The economics of power production work a lot better with natural gas and renewables as sources.
By Liam Denning
Realists will tell you that what counts are facts on the ground. But sometimes half-formed facts on the ground can be just as important.
A clutch of these have materialized in the U.S. power sector of late.
Southern Co. several weeks ago suspended work on what was supposed to be a pioneering plant to turn coal into gas for generating electricity. It is instead running as an extraordinarily expensive regular natural gas-fired station. Now, Southern is reportedly seeking federal help to save a project to build two long-delayed new nuclear reactors in Georgia, where costs appear to have spiraled to over $25 billion. Another two half-built reactors of the same design in South Carolina were just scrapped altogether after a similar litany of delays and busted budgets.
These matter because energy markets tend to trend toward what’s been built or is about to be built. Think of the current debate over vehicles and how often you hear about the preponderance of gasoline stations and relative paucity of battery chargers as determining how that battle plays out.
This applies particularly to power plants and the industries that supply them with fuel, because, once built, they tend to stick around for decades, long after their initial investment has been depreciated.
Here is how the U.S. generation portfolio has changed over time:
You’ll notice that nuclear power’s big wave was in the 1970s and 1980s, buoyed by a desire to reduce dependence on foreign energy after the oil shocks and before places like Three Mile Island and Chernobyl became household names and helped bring construction to a halt.
You’ll also notice the boom in gas-fired plants in the 1990s and the first decade of the 21st century. That owed a lot to the pioneering efforts of a company you may have heard of called Enron Corp. Besides fleecing investors and the state of California, Enron also found time to pave the way for the natural-gas futures market and push for — or violently shove for — deregulation of wholesale power markets. The resulting boom in gas-fired power-plant construction mirrored the tech bubble in terms of both timing and financial losses.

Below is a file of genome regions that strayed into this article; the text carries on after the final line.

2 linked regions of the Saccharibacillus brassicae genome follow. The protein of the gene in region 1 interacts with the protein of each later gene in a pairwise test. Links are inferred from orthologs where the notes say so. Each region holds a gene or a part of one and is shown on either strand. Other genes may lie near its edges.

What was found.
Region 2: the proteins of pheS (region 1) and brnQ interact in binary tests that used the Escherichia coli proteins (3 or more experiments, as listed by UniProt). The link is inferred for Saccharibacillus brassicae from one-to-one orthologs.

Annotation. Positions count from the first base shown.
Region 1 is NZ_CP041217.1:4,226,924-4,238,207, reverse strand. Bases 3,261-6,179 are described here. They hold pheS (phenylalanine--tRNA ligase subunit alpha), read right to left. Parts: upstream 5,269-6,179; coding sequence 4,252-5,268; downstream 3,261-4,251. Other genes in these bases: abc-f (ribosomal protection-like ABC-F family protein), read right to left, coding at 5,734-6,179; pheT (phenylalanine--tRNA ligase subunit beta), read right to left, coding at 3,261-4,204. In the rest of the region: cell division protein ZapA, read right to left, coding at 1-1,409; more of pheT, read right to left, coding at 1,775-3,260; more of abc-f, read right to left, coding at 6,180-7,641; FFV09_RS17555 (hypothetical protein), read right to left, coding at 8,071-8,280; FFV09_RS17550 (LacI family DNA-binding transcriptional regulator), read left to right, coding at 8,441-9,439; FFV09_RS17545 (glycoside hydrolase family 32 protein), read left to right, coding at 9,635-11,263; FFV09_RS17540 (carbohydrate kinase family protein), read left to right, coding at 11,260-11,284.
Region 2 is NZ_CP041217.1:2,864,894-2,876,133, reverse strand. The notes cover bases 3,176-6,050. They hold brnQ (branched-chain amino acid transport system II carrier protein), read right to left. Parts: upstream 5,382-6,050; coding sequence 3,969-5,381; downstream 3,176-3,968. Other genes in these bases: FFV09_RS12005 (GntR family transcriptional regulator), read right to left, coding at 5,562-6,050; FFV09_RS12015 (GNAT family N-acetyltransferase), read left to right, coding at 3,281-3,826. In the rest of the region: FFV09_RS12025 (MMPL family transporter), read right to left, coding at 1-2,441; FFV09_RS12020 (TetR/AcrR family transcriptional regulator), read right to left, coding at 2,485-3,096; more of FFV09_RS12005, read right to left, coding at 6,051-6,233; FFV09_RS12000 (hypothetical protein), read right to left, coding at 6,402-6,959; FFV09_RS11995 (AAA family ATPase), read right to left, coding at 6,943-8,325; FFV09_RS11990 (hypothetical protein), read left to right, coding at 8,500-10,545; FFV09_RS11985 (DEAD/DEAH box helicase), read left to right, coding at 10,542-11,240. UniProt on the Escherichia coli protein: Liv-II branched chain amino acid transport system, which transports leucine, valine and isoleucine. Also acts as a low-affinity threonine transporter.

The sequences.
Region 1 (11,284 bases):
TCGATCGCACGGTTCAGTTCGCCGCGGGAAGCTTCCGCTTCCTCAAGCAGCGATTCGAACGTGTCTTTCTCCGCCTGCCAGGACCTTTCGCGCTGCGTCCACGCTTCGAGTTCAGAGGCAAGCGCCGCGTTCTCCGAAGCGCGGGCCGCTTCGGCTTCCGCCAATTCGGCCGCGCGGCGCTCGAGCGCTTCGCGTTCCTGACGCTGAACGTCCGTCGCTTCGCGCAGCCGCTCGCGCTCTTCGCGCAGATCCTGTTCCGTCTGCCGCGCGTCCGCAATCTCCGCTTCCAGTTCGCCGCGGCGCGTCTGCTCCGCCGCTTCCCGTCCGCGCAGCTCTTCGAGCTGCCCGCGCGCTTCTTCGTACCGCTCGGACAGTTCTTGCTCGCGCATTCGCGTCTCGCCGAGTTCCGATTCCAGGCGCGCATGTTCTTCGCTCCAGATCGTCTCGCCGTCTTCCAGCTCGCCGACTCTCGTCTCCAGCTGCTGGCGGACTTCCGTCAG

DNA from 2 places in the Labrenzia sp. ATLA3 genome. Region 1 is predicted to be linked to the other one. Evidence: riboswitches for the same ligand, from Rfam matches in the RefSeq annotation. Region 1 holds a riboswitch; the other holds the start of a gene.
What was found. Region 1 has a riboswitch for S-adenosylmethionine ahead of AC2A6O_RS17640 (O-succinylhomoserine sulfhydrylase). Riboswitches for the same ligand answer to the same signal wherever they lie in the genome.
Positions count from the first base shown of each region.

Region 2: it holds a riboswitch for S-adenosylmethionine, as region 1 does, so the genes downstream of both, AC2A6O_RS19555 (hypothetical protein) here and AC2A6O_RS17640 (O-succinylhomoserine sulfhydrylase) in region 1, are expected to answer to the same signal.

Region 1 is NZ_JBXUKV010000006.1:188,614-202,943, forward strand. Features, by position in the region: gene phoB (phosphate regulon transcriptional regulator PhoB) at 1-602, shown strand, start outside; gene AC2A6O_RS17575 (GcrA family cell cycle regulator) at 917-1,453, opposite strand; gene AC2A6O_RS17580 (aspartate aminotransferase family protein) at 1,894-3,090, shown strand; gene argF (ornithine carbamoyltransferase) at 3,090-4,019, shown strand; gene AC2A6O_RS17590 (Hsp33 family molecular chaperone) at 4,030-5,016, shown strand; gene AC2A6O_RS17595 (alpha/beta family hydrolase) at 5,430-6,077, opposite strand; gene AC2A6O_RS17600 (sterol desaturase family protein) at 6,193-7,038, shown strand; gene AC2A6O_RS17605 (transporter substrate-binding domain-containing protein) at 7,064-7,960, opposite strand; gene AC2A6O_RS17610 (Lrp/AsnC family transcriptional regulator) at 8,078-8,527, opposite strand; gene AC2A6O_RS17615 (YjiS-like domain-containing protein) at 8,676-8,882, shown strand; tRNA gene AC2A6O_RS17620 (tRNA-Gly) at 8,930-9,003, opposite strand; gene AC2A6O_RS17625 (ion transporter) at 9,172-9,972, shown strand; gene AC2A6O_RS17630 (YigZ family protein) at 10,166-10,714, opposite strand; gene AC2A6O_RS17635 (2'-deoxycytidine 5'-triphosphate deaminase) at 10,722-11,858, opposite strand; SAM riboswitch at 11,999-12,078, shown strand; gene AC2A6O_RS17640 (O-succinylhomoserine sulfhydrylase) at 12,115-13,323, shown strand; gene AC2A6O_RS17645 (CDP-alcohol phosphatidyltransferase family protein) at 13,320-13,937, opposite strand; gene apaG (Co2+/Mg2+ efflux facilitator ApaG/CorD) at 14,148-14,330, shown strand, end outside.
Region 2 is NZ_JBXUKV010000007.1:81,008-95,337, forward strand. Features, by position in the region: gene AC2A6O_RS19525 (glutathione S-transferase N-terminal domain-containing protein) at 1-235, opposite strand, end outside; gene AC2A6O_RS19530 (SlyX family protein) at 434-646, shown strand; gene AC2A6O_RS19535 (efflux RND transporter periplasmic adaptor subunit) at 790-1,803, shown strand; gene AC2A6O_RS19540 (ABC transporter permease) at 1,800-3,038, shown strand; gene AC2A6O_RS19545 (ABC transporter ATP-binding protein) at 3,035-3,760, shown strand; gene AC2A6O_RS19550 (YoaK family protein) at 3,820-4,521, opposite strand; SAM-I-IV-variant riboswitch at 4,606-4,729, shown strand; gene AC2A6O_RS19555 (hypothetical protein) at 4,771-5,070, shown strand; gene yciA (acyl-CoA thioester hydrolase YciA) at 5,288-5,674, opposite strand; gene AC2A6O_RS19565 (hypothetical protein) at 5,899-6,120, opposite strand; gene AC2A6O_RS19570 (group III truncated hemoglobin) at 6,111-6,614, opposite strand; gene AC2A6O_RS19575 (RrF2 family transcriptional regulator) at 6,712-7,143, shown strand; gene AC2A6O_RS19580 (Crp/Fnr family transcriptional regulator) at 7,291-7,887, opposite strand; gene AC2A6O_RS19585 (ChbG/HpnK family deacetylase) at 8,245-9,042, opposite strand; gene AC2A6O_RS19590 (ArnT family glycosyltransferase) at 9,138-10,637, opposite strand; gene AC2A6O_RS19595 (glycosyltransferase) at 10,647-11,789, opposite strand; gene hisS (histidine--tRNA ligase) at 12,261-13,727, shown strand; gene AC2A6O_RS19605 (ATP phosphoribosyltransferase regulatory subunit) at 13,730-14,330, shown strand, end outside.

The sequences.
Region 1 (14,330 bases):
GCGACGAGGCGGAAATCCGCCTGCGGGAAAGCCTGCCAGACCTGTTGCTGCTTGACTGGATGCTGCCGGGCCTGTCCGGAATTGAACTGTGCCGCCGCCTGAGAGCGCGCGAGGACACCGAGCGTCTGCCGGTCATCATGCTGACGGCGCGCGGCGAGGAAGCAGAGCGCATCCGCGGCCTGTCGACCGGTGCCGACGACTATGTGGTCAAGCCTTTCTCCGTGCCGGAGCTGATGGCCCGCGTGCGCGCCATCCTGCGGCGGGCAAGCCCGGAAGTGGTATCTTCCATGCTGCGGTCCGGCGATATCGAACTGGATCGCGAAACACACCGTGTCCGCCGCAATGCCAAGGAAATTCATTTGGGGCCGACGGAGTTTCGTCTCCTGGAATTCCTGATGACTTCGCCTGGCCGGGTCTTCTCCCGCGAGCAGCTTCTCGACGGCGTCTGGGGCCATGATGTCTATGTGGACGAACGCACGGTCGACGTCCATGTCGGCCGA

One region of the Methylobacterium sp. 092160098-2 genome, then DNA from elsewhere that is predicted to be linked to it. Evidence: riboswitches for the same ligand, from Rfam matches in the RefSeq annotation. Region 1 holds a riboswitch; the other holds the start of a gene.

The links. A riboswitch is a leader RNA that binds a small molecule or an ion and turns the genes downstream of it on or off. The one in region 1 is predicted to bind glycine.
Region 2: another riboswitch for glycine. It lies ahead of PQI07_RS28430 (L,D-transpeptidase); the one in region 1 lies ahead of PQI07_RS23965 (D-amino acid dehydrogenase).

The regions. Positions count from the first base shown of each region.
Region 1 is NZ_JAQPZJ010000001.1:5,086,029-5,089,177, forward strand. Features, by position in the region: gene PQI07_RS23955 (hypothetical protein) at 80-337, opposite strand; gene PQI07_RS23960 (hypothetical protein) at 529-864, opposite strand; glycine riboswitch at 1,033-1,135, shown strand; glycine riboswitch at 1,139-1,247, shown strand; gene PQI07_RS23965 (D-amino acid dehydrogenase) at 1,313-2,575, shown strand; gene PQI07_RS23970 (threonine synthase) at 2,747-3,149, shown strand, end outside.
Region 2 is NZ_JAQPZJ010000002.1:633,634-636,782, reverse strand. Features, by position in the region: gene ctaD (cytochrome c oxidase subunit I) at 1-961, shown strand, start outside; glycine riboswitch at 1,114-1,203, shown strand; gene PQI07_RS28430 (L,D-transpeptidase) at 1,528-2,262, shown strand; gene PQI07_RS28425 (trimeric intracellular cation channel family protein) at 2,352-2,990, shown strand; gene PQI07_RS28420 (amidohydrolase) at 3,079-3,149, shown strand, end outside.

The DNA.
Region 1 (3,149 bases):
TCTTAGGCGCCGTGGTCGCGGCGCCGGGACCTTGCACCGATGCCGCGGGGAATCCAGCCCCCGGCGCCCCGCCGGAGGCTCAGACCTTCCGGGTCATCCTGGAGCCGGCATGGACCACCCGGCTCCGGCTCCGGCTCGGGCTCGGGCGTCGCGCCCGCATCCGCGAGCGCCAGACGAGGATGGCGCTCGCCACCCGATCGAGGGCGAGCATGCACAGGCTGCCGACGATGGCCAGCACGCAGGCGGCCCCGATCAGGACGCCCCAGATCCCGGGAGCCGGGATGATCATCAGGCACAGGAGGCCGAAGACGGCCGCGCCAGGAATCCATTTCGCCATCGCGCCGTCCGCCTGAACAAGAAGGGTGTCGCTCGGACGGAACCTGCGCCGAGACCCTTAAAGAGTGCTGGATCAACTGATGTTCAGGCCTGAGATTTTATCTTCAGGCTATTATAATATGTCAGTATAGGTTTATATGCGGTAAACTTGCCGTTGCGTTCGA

Yet, also like the tech bubble, it was something of a “good binge,” to borrow a phrase from Morgan Stanley’s Ruchir Sharma. For example, you may have lost money investing in the likes of Pets.com, but, on the other hand, you’re probably reading this (and doing much else) online. Similarly, the dash for gas burned a lot of cash (especially if you bought Enron stock). But, as a result, when the shale-gas boom came along, there was lots of underused power-plant capacity ready to burn the resulting flood of fuel.
That has been the undoing of coal-fired plants, whose last big construction wave happened in the 1970s and 1980s, making them pretty old at this juncture:
The other essential point here is that U.S. electricity demand has stopped growing over the past decade, partly due to recession but more a reflection of structural changes in the economy and rising efficiency.
That’s another reason it is tough to make the economics of a new nuclear or coal-fired plant work. By the time they are permitted and built, it can be many years after the initial proposal before such plants generate any electricity (and revenue). That was less of a problem in decades past when, even if initial budgets proved optimistic, ever-increasing demand meant that the capacity would be needed at some point and therefore produce cash flow.
Even if you can justify plowing billions into a giant new plant pushing more supply into a flat market, gas-fired plants can be built more quickly, as can renewable-power sources such as wind-turbines and solar arrays.
The latter do require high upfront capital. But, crucially, they can be built more easily in increments rather than big, one-off projects. Moreover, at least for now, capital for newer forms of energy technology doesn’t seem to be in terribly short supply, if Tesla Inc.’s latest bond issue is anything to go by. And once built, their fuel costs are zero, which means that, when they run, they switch on first and tend to suck revenue away from traditional plants.
Hence, the argument for nuclear plants, and even coal-fired plants, has shifted of late toward less straightforwardly economic grounds, such as job security or even — a real sign of desperation — national security.
In the meantime, the facts on the ground continue to change in ways unfavorable to the incumbent power sources. Focusing in on recent history, and the near future, it is clear which technologies are now battling it out for a bigger share of America’s electricity demand:
America’s coal-fired and nuclear plants aren’t about to switch off en masse, just as plenty of gas-guzzlers will continue to be driven off dealer lots for a while yet. But capital, with its lust for growth, continues to migrate elsewhere. Ignoring that fact isn’t a realistic strategy.
This column does not necessarily reflect the opinion of Bloomberg LP and its owners.